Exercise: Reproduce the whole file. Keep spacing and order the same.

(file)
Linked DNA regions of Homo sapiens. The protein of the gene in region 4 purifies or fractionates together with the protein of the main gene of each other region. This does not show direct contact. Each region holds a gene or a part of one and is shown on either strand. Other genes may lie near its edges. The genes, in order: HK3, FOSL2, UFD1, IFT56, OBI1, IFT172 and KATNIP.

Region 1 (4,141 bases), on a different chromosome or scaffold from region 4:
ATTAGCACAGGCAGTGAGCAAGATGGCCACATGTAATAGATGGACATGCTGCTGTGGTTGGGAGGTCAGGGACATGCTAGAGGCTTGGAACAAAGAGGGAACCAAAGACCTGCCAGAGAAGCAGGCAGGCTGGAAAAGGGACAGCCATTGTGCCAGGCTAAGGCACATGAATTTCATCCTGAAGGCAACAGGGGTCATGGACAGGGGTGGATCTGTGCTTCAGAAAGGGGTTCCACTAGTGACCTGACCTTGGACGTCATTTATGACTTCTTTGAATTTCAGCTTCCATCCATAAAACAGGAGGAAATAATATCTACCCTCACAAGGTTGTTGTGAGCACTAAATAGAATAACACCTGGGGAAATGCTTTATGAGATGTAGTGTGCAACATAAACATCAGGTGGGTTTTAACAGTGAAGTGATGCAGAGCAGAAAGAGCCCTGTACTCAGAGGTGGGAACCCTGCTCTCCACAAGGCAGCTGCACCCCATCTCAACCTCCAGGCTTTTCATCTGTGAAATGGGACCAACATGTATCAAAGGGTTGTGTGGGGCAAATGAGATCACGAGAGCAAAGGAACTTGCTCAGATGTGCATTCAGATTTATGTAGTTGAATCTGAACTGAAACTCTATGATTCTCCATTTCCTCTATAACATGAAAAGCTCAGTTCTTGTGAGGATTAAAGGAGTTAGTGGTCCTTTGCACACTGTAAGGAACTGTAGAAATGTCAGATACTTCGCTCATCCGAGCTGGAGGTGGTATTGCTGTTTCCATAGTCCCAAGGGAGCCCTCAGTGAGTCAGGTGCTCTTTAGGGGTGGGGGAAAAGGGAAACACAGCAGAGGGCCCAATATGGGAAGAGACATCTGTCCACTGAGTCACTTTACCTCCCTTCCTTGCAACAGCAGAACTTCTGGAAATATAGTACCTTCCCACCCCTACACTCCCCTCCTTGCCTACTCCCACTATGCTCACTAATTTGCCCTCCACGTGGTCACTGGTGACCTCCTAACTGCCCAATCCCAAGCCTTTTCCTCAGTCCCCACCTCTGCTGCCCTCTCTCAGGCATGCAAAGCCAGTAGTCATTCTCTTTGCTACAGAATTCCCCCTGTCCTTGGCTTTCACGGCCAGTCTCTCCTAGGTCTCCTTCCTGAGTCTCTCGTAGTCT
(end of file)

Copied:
Linked DNA regions of Homo sapiens. The protein of the gene in region 4 purifies or fractionates together with the protein of the main gene of each other region. This does not show direct contact. Each region holds a gene or a part of one and is shown on either strand. Other genes may lie near its edges. The genes, in order: HK3, FOSL2, UFD1, IFT56, OBI1, IFT172 and KATNIP.

Region 1 (4,141 bases), on a different chromosome or scaffold from region 4:
ATTAGCACAGGCAGTGAGCAAGATGGCCACATGTAATAGATGGACATGCTGCTGTGGTTGGGAGGTCAGGGACATGCTAGAGGCTTGGAACAAAGAGGGAACCAAAGACCTGCCAGAGAAGCAGGCAGGCTGGAAAAGGGACAGCCATTGTGCCAGGCTAAGGCACATGAATTTCATCCTGAAGGCAACAGGGGTCATGGACAGGGGTGGATCTGTGCTTCAGAAAGGGGTTCCACTAGTGACCTGACCTTGGACGTCATTTATGACTTCTTTGAATTTCAGCTTCCATCCATAAAACAGGAGGAAATAATATCTACCCTCACAAGGTTGTTGTGAGCACTAAATAGAATAACACCTGGGGAAATGCTTTATGAGATGTAGTGTGCAACATAAACATCAGGTGGGTTTTAACAGTGAAGTGATGCAGAGCAGAAAGAGCCCTGTACTCAGAGGTGGGAACCCTGCTCTCCACAAGGCAGCTGCACCCCATCTCAACCTCCAGGCTTTTCATCTGTGAAATGGGACCAACATGTATCAAAGGGTTGTGTGGGGCAAATGAGATCACGAGAGCAAAGGAACTTGCTCAGATGTGCATTCAGATTTATGTAGTTGAATCTGAACTGAAACTCTATGATTCTCCATTTCCTCTATAACATGAAAAGCTCAGTTCTTGTGAGGATTAAAGGAGTTAGTGGTCCTTTGCACACTGTAAGGAACTGTAGAAATGTCAGATACTTCGCTCATCCGAGCTGGAGGTGGTATTGCTGTTTCCATAGTCCCAAGGGAGCCCTCAGTGAGTCAGGTGCTCTTTAGGGGTGGGGGAAAAGGGAAACACAGCAGAGGGCCCAATATGGGAAGAGACATCTGTCCACTGAGTCACTTTACCTCCCTTCCTTGCAACAGCAGAACTTCTGGAAATATAGTACCTTCCCACCCCTACACTCCCCTCCTTGCCTACTCCCACTATGCTCACTAATTTGCCCTCCACGTGGTCACTGGTGACCTCCTAACTGCCCAATCCCAAGCCTTTTCCTCAGTCCCCACCTCTGCTGCCCTCTCTCAGGCATGCAAAGCCAGTAGTCATTCTCTTTGCTACAGAATTCCCCCTGTCCTTGGCTTTCACGGCCAGTCTCTCCTAGGTCTCCTTCCTGAGTCTCTCGTAGTCT